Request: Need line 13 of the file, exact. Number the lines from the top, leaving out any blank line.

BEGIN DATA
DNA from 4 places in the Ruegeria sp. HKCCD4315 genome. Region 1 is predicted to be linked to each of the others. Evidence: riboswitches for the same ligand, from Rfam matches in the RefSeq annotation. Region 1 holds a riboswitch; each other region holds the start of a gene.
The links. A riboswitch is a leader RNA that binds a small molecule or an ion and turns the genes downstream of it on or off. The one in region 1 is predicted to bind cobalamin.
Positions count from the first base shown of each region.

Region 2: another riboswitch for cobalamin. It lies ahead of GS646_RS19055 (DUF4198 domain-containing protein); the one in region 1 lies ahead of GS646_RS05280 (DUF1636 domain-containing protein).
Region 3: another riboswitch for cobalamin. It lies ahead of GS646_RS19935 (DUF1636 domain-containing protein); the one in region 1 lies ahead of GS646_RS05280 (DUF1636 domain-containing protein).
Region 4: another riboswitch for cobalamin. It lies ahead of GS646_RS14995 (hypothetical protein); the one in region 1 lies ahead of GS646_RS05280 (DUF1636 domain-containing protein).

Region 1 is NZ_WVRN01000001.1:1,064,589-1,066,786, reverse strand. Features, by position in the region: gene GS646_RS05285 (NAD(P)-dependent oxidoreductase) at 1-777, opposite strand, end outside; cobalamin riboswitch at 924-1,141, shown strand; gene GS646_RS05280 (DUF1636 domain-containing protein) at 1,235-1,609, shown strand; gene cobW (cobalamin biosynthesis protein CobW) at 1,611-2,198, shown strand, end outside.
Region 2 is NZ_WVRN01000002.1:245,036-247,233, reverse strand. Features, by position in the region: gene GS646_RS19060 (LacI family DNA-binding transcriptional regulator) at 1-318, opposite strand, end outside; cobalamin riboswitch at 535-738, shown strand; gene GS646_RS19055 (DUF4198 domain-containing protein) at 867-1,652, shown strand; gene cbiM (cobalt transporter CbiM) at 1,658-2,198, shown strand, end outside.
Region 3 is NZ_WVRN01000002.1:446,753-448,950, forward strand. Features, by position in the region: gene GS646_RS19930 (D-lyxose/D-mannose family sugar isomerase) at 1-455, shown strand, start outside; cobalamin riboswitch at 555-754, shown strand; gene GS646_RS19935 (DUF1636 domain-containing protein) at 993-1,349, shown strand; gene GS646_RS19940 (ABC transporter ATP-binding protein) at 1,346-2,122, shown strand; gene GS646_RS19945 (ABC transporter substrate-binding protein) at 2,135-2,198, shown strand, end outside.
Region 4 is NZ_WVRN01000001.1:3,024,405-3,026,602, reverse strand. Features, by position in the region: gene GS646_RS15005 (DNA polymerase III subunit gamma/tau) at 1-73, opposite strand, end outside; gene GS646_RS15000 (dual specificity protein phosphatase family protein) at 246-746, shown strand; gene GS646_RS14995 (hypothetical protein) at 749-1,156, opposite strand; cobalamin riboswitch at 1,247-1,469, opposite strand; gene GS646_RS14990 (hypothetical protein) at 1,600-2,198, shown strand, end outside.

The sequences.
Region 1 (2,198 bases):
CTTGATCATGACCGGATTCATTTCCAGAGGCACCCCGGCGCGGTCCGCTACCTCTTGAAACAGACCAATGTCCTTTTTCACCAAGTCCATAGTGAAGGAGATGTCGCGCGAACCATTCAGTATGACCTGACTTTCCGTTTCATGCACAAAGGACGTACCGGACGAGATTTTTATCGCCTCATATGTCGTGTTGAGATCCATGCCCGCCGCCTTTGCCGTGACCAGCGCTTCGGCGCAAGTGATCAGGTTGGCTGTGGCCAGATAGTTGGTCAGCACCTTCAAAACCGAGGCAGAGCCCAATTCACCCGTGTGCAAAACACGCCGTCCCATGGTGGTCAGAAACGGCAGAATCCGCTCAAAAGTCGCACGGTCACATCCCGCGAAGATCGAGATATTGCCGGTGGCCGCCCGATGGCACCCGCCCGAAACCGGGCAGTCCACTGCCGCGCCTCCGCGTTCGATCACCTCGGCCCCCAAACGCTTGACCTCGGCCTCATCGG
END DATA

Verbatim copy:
CTTGATCATGACCGGATTCATTTCCAGAGGCACCCCGGCGCGGTCCGCTACCTCTTGAAACAGACCAATGTCCTTTTTCACCAAGTCCATAGTGAAGGAGATGTCGCGCGAACCATTCAGTATGACCTGACTTTCCGTTTCATGCACAAAGGACGTACCGGACGAGATTTTTATCGCCTCATATGTCGTGTTGAGATCCATGCCCGCCGCCTTTGCCGTGACCAGCGCTTCGGCGCAAGTGATCAGGTTGGCTGTGGCCAGATAGTTGGTCAGCACCTTCAAAACCGAGGCAGAGCCCAATTCACCCGTGTGCAAAACACGCCGTCCCATGGTGGTCAGAAACGGCAGAATCCGCTCAAAAGTCGCACGGTCACATCCCGCGAAGATCGAGATATTGCCGGTGGCCGCCCGATGGCACCCGCCCGAAACCGGGCAGTCCACTGCCGCGCCTCCGCGTTCGATCACCTCGGCCCCCAAACGCTTGACCTCGGCCTCATCGG